Anyway, I went up Friday night after work, on the last train, and it was stupidly packed. I was getting over viral plague and coughing a lot, so that was unpleasant, but I was really lucky in getting a seat on the shinkansen at Okayama because about ten people in my car were left standing. I did get stuck next to a business who splattered me with his chu-hi, but I lived. I don’t know why, but every train was crowded that night. It was really tight on the Yamanote train I had to take from Tokyo Station to Ueno, too.

Saturday, predictably, I shopped. Originally, I’d hoped to go out to my host family’s that day, but I had trouble reaching them on the phone and it ended up being put off till Sunday dinner. Instead, I spent the day bopping around town spending money. I did some shopping at 109, where they were having a sale that was never fully explained to me, and bought a couple of things in between having some nice chats with staff shop. One of the reasons I really like shopping at Gal brand stores is the customer service – most of the shops don’t have that many employees, so chances are good that you’ll see the same people every time you pop in. Since I don’t live in the Tokyo area, I don’t have that so much with 109 stores, but I definitely have go-to girls at the Spiral Girl and Murua in Matsuyama.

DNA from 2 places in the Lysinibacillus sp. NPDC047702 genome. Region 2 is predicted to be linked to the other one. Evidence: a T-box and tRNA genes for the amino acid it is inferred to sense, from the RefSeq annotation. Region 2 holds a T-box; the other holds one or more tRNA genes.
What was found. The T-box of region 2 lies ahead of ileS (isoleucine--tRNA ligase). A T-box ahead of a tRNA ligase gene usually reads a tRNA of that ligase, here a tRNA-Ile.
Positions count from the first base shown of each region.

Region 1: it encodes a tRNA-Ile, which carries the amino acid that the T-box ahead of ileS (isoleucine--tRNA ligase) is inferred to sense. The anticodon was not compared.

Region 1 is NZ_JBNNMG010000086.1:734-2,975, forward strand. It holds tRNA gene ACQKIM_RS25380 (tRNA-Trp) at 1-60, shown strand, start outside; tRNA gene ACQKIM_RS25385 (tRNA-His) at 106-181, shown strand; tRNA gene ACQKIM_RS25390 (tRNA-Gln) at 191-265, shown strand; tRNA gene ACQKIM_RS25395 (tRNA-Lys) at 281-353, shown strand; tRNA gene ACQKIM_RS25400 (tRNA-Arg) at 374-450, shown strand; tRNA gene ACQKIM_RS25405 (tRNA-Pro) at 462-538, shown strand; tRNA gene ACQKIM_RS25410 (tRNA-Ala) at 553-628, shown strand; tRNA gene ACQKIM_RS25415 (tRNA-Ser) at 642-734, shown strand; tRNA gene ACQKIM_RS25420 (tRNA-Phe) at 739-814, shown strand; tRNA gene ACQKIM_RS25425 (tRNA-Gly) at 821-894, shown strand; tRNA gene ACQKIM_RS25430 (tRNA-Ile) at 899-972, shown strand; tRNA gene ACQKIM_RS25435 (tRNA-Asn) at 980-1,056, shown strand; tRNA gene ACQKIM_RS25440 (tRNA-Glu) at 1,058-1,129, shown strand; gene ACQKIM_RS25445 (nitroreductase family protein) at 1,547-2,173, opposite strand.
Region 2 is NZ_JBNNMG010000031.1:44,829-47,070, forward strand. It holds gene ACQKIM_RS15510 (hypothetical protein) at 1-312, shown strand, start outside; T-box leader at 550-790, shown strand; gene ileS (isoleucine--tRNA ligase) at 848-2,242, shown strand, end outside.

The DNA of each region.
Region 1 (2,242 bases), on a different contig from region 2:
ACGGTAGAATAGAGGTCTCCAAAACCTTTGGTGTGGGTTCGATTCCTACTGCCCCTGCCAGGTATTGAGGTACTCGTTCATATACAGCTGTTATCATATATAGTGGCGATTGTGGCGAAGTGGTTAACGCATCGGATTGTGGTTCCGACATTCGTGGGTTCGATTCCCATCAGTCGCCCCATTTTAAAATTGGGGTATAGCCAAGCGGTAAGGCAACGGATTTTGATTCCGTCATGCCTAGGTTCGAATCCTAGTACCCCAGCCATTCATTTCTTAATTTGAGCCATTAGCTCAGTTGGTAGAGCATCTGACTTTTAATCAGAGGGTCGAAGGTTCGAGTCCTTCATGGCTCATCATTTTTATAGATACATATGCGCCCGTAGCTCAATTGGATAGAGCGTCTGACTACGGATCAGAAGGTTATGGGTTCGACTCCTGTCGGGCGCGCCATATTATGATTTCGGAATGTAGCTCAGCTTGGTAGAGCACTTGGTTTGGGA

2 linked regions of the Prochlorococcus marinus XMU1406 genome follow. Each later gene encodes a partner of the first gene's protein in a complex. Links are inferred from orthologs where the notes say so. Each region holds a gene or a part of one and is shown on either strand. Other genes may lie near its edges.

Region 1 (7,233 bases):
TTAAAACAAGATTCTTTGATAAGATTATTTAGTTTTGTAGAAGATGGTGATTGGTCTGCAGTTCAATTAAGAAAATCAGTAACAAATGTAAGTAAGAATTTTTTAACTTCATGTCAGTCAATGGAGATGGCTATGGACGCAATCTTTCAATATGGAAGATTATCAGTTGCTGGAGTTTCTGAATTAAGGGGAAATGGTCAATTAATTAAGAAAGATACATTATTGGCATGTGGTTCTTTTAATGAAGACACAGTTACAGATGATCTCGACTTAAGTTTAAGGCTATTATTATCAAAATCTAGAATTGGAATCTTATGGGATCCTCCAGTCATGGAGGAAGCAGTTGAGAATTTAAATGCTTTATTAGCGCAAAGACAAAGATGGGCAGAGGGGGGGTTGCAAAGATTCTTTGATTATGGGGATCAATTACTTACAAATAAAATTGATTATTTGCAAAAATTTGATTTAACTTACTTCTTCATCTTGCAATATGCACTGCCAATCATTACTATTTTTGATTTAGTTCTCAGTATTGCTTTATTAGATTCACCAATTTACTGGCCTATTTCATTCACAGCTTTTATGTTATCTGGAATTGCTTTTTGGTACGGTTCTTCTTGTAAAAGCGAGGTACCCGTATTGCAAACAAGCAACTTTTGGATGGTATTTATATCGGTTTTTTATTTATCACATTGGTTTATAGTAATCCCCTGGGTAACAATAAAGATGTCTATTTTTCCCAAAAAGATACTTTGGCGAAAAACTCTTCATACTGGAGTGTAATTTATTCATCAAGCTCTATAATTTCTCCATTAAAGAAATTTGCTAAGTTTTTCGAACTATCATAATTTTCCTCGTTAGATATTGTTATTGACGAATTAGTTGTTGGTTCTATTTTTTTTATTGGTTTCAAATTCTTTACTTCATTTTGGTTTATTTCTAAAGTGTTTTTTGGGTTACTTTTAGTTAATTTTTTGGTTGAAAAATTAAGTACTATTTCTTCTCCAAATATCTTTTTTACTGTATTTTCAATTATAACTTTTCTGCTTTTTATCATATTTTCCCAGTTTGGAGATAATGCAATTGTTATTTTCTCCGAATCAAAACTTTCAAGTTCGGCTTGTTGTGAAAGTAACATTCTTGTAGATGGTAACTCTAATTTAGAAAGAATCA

Sunday was definitely the highlight of the weekend, though. Late morning, I headed to Shinjuku to meet up with Sara Mari from Moments Like Diamonds and it was so much fun. Sara is delightful and I had a really lovely time chatting with her all afternoon. We went to Italian Tomato (やっぱり) for lunch and ended up sitting there for a couple of hours chatting, then we walked around a bit, including a wander through Alta. I had to go out to Kawagoe at about 4, but before that we, of course, had time for purikura!

Purikura: activity of choice for Japanese schoolgirls and young foreign women.

In the arcade, we tried our luck at the UFO catchers, but neither of us did very well. Unlike my sister, I kind of suck. But the puri was fun – the machines always make you look so good. The newer machines, like the one we tried, also enhance eyes, which is a little hilarious when you already have big eyes like both Sara and I do. This one wasn’t bad, though, I’ve definitely had some make me look like an alien.

Then, like I said, I was off to Kawagoe to see my host family. We had sukiyaki, since they know how much I love it, and I got to see one of my host sisters, and it was nice and relaxing. I always feel really nostalgic when I go to Kawagoe, since I used to live there, and being back at the Minagawas is that nostalgia times ten. Just like when I go home (as in, to my parents’ house), I know how their house feels and smells and where everything is and it doesn’t feel like being a guest so much as visiting family. Which is a good thing – one of the reasons I’m more attached to Kanto than to Shikoku is that I have roots and history there in a way that I just don’t here.